Forrester is a well-established market research company focusing on business applications of digital technology and media and over the years, the team from Forrester have developed a number of models that we can apply to digital marketing. Occasionally they extract insights from their research and share in the form of a blog article. In 2007 they created a measure of engagement which was termed the 5Is although their focus was on 4 specific elements beginning with the letter ‘i’.
The 5Is stand for the level of involvement, interaction, intimacy, and influence an individual has with a brand over time.
The concept was based on research conducted by Forrester where they concluded that the traditional marketing funnel was dead and they proposed ‘engagement’ as a new metric. Engagement as a term had been discussed by many scholars as far back as 1991 when a team from Western Michigan University shared their research on ‘the experience of flow in computer-mediated and in face-to-face groups’. In this instance, ‘flow’ is about being ‘in the zone’ or being very involved with something.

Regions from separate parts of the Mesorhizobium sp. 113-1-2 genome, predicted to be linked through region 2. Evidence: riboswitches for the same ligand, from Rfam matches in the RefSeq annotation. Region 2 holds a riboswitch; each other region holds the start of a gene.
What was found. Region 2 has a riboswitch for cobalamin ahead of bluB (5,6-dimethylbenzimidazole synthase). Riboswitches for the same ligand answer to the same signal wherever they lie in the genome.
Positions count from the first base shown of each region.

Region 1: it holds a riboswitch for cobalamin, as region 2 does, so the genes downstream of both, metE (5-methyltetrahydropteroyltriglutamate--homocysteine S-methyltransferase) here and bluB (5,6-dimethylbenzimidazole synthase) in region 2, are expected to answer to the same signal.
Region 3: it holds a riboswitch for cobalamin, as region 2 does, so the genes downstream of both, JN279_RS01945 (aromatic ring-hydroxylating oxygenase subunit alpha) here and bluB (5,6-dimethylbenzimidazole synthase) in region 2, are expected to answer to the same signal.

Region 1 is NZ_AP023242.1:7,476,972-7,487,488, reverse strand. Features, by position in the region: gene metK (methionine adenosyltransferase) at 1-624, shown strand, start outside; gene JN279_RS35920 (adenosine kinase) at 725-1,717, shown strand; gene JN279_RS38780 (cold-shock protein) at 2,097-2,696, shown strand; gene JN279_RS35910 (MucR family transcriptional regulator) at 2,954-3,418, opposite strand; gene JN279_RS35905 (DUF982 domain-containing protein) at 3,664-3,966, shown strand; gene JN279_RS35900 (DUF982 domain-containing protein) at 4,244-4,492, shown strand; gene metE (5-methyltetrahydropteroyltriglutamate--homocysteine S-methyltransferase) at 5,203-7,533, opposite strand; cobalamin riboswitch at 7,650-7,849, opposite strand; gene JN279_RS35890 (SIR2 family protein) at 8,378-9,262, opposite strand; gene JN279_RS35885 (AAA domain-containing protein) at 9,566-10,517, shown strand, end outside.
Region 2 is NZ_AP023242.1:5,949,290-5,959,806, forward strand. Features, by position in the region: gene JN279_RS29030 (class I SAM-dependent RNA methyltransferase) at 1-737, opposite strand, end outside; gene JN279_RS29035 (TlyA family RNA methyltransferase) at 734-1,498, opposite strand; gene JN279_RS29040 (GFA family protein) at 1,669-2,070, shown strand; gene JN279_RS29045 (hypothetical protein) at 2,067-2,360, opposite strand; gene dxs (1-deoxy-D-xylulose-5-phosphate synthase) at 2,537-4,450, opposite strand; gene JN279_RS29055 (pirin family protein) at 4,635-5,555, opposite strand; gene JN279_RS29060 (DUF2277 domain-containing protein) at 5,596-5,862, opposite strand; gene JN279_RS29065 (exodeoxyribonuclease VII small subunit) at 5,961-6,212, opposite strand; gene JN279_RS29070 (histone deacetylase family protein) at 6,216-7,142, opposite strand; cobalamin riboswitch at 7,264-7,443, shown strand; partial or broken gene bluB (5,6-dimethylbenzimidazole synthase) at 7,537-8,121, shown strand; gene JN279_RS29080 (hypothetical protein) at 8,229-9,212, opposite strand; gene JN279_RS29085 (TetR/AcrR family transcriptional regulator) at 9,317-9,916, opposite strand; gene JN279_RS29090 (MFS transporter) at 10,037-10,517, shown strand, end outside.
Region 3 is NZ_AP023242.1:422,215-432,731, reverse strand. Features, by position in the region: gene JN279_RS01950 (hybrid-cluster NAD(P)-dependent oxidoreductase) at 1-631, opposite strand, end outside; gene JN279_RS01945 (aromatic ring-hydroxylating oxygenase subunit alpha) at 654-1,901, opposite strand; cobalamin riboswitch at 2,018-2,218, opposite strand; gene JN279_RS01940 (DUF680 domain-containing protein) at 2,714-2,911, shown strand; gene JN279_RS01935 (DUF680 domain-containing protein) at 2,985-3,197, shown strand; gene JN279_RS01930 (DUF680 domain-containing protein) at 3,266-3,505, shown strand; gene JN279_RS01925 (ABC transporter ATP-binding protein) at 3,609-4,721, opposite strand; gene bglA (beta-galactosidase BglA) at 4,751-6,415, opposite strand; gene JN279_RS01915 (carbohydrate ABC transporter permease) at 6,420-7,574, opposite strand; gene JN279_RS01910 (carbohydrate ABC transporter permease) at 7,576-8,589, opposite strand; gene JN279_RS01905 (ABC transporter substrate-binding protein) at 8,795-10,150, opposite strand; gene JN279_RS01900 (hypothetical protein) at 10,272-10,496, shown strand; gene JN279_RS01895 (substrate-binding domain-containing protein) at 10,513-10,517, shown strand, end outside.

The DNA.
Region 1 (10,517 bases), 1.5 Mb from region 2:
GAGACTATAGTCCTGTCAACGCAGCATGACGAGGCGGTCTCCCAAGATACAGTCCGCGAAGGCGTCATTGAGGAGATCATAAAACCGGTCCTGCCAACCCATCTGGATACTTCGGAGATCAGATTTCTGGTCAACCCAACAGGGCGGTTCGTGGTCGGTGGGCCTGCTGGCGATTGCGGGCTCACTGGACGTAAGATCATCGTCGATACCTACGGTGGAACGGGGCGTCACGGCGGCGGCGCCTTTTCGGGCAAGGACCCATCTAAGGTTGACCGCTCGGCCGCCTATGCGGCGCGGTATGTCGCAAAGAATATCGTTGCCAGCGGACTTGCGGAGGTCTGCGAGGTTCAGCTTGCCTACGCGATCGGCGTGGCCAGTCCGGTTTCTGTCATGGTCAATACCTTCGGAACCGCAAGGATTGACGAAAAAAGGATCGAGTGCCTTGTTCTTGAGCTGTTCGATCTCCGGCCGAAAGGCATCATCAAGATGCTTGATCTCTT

The 5 Is are still a very relevant measure for digital behavior in 2020. For example, the 5 Is are often used to describe behavior in Pinterest users, where they start seeking a specific item and end up spending hours in the social media network, as they delve deeper and deeper into shared items.
Marketers can consider the 5 Is alongside Lauterborn’s 4Cs and the Ten Cs of Marketing when auditing their digital marketing strategy.
Building on previous research, in January 2020 Forrester has published Five Consumer Lessons from the 2010s. In this decade, we have seen the customer ‘flow’ continue to evolve with customer-centric technology unleashing unprecedented levels of digital intimacy.
Engagement of an audience with an online brand should always be referenced against a timescale. For example, the Smart Insights RACE framework considers short-term interactions in social media which can lead to conversion and longer-term customer engagements.